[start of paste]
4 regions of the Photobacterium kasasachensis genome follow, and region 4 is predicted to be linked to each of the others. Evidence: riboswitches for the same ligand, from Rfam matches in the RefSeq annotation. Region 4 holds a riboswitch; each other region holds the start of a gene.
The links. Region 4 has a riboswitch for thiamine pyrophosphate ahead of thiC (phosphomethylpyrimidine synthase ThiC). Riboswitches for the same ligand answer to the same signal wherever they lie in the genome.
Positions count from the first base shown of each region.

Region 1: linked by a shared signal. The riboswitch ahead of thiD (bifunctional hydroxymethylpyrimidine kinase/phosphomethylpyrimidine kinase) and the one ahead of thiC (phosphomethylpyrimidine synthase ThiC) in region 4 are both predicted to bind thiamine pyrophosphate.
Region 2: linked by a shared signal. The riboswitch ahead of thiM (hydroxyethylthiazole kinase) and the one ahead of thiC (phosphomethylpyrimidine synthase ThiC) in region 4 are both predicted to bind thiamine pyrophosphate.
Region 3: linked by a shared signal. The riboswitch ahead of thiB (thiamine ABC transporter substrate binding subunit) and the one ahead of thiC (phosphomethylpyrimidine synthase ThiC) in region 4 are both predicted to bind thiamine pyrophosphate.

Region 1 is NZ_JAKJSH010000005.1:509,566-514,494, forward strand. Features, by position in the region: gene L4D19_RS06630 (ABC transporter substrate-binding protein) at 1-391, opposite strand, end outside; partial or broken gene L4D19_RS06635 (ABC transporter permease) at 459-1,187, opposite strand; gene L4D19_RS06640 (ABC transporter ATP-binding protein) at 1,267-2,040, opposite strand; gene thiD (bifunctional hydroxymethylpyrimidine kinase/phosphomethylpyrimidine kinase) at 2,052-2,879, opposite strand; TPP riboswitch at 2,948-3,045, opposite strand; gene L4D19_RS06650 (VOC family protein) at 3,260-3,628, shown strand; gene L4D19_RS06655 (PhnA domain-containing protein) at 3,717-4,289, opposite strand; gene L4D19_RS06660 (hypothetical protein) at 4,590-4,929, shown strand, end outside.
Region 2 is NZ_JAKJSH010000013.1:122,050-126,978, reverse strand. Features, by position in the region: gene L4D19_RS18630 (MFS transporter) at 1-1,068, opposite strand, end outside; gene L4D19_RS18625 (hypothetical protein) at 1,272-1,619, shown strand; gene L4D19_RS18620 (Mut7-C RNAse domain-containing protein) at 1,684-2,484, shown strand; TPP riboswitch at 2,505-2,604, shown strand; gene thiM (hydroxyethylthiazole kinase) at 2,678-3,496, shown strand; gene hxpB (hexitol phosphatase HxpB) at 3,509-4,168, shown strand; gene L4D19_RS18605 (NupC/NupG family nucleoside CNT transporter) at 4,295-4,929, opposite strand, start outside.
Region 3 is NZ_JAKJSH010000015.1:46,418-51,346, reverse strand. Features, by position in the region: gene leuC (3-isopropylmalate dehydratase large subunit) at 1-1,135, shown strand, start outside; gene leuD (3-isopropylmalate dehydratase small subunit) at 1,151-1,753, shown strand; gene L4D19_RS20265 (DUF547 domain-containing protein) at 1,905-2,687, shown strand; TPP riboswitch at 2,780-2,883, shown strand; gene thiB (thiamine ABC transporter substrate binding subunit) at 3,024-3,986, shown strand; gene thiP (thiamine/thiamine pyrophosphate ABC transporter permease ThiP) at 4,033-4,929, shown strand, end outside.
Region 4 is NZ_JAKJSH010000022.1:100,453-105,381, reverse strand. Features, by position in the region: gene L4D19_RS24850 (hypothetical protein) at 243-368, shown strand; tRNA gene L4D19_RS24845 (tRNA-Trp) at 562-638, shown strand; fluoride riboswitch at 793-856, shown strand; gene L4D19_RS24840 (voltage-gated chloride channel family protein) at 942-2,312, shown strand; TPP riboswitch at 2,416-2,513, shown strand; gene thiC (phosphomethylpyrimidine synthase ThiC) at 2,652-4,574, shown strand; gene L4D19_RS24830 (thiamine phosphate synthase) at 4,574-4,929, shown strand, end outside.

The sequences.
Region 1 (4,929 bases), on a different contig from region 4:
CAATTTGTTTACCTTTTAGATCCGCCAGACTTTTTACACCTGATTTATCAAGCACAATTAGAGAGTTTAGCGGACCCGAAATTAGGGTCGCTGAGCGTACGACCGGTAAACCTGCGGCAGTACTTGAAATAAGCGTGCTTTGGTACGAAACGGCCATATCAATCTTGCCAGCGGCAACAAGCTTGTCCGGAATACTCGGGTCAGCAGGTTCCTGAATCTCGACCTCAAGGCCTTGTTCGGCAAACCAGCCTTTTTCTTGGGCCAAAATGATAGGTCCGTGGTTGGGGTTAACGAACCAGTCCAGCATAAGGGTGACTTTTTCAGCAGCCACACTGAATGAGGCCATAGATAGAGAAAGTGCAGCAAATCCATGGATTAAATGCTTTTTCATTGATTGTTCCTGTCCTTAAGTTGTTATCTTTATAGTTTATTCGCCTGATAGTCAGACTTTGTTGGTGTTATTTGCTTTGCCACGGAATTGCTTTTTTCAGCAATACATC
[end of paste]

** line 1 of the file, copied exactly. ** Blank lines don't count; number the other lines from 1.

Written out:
4 regions of the Photobacterium kasasachensis genome follow, and region 4 is predicted to be linked to each of the others. Evidence: riboswitches for the same ligand, from Rfam matches in the RefSeq annotation. Region 4 holds a riboswitch; each other region holds the start of a gene.